Although she relied on her family to help her get through those days, it was her faith that kept Battise from giving up on recovery.
"My faith has carried me through life. Every illness, every setback, I've relied on my faith," she said.
And, Battise's sheer determination, a strength that she learned in her four years of service as a Soldier, helped her along the journey to recovery.
"Never give up," she said. "I went to basic training late. Everyone else was 18 or 19, and I was 25. I learned in boot camp that no matter what I wouldn't give up. And, like with breast cancer, once I got my bearings, I didn't give up. I knew what I needed to do - to fight, to get stronger, to get better."
Throughout her ordeal, Battise also had the strength of the Garrison employees backing her and willing her to get better.
"I am so blessed and so thankful," Battise said. "Alvin Odoms (the director of the Garrison's Directorate of Planning, Training, Mobilization and Security), Ruby Childers and everyone else I work with were there for me through this whole process. They called and checked on me and came by to see me. It was hard not to survive because they wanted me back."
In August 2009, she came back to work half days, with her husband, who is the Garrison's facility mail officer and Freedom of Information Act officer, driving her to and from work. She went back to full days in December 2009.
"When I started driving again in December, I was so happy. It was very hard to give up my independence," she said.
Battise grew up in Triana, a town west of Redstone Arsenal where the water system was poisoned about 40 years ago by DDT released into the Tennessee River by Olin Chemical Co.
Although the town's residents benefitted from a cash settlement related to the DDT poison, the town is known for having high rates of breast and ovarian cancers, and low birth weights. Battise wonders if her breast cancer is related to DDT poisoning she may have been exposed to as a child.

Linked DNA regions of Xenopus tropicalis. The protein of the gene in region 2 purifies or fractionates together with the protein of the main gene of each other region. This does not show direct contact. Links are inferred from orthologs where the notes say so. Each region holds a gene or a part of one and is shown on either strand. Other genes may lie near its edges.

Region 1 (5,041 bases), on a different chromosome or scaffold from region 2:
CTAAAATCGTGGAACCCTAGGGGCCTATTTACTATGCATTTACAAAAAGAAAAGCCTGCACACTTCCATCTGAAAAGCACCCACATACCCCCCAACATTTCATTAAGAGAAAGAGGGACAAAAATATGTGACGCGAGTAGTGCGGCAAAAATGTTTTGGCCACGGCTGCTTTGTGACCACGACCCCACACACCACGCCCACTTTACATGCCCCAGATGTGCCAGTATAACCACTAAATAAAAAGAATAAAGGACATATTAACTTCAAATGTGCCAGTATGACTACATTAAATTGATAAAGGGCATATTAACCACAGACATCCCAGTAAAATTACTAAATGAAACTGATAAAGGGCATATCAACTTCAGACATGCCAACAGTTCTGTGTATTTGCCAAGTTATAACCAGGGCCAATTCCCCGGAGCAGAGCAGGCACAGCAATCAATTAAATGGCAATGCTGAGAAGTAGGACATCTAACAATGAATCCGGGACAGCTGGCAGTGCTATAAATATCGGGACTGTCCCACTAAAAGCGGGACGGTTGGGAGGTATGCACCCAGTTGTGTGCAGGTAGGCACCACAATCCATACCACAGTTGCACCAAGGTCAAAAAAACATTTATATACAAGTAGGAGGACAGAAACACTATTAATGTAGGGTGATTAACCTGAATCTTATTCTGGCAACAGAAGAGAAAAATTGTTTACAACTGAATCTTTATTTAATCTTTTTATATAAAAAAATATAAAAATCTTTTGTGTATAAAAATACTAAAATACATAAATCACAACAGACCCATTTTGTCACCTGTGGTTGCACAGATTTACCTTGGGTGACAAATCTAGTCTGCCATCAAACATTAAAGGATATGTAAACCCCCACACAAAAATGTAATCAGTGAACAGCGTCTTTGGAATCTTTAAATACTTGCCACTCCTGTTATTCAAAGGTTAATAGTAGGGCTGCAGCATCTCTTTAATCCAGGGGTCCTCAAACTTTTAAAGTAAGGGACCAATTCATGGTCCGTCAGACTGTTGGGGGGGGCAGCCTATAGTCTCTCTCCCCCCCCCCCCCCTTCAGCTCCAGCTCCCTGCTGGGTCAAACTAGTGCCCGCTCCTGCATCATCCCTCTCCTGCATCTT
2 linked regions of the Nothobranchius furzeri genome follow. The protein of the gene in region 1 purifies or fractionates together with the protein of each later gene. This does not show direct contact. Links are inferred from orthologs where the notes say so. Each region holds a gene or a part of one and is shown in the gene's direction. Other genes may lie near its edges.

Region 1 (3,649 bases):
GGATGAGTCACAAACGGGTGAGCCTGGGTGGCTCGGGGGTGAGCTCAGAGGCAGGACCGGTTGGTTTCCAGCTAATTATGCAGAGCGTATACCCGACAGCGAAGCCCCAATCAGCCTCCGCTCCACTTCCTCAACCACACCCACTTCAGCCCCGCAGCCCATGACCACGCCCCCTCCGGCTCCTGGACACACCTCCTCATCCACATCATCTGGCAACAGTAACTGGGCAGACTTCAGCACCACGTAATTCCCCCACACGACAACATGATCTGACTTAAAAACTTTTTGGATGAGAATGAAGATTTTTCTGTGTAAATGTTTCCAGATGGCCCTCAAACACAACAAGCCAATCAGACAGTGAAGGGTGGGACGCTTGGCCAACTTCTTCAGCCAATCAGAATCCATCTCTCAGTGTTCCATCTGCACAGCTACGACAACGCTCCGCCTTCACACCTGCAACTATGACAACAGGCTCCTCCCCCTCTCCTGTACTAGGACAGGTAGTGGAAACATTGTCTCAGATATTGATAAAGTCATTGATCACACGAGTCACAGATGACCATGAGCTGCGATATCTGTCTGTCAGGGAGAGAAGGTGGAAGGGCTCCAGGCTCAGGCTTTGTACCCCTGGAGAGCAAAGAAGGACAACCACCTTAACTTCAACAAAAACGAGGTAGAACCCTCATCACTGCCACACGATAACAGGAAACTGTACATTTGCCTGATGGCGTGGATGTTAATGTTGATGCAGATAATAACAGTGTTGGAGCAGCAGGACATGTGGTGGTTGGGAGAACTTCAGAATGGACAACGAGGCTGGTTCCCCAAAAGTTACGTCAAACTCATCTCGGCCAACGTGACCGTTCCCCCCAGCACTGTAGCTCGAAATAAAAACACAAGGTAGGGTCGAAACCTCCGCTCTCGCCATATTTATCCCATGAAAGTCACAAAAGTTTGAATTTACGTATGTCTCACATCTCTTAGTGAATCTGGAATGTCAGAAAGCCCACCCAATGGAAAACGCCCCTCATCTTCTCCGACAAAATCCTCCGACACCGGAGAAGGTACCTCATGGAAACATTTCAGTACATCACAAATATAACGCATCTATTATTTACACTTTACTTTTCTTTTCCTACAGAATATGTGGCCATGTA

Although she has not had to undergo chemotherapy or radiation, Battise does take a daily dose of an anti-cancer drug. She also must visit her oncologist at the Huntsville Cancer Center every three months for a checkup.
"My doctors and the staff at the Huntsville Cancer Center have really impressed me," Battise said. "They have always been very accommodating to me."
Battise showed some of her gratitude Oct. 15 when she walks in the Survivor's Walk as part of the Liz Hurley Ribbon Run.
"A few years ago, my sister had a friend who passed from breast cancer. She organized our family and we've walked in the Liz Hurley Ribbon Run as a group," Battise said. "So, I had walked before never thinking that one day I would be walking the Survivor's Walk and being grateful for my own life."
Battise doesn't mind sharing her story with others. She is also still participating in ways to give back to her community, such as being her neighborhood's block coordinator for the Children's Leukemia and Lymphoma Society.
"My father always told me you have to give back," she said. "He would say 'If you have a dime, and someone needs a helping hand, you give them half of your dime.' He also told me to always look for the best in people. I wish I could do more for people."
Even though she is now considered a breast cancer survivor, Battise appreciates the continued support of her family, friends and co-workers. One such show of support came this past weekend when co-worker Blake Stewart's wife -- Andrea Grisham-Stewart, an engineer at the Aviation and Missile Research Development and Engineering Center -- ran in Battise's honor in the Oct. 10 Chicago Marathon. For the past 10 years, Grisham-Stewart has run the marathon in honor of a family friend who has survived cancer.
While much of the local community focuses its support of breast cancer awareness on the Liz Hurley Ribbon Run, Redstone Arsenal is also showing its support for the month's recognition through activities coordinated by Fox Army Health Center. Those activities include a Breast Cancer Awareness Walk tomorrow beginning at 7:30 a.m. at the center's flagpole and continuing around the Fox fitness trail. Other activities for the month include: Lunch and Learn about "Hormones and Your Health," also tomorrow, from noon to 1 p.m.at the center's Wellness Classroom; Lunch and Learn about "2 E's (eating/exercising) to Preventing Breast Cancer," Oct. 20 from noon to 1 p.m. at the center's Wellness Classroom; and a Lunch and Learn about "Breast MRI: Roles and Intervention," Oct. 28 from noon to 1 p.m. at the center's Wellness Classroom.
On Saturday, as Battise completes her Survivor's Walk she will be thinking about a weekend of fun with her husband, snuggled up in front of the family's television watching football.
"I'm a Tennessee Volunteers and a Tennessee Titans fan. My husband likes Georgia and the Atlanta Falcons. We have a lot of fun together watching football," she said, with a smile.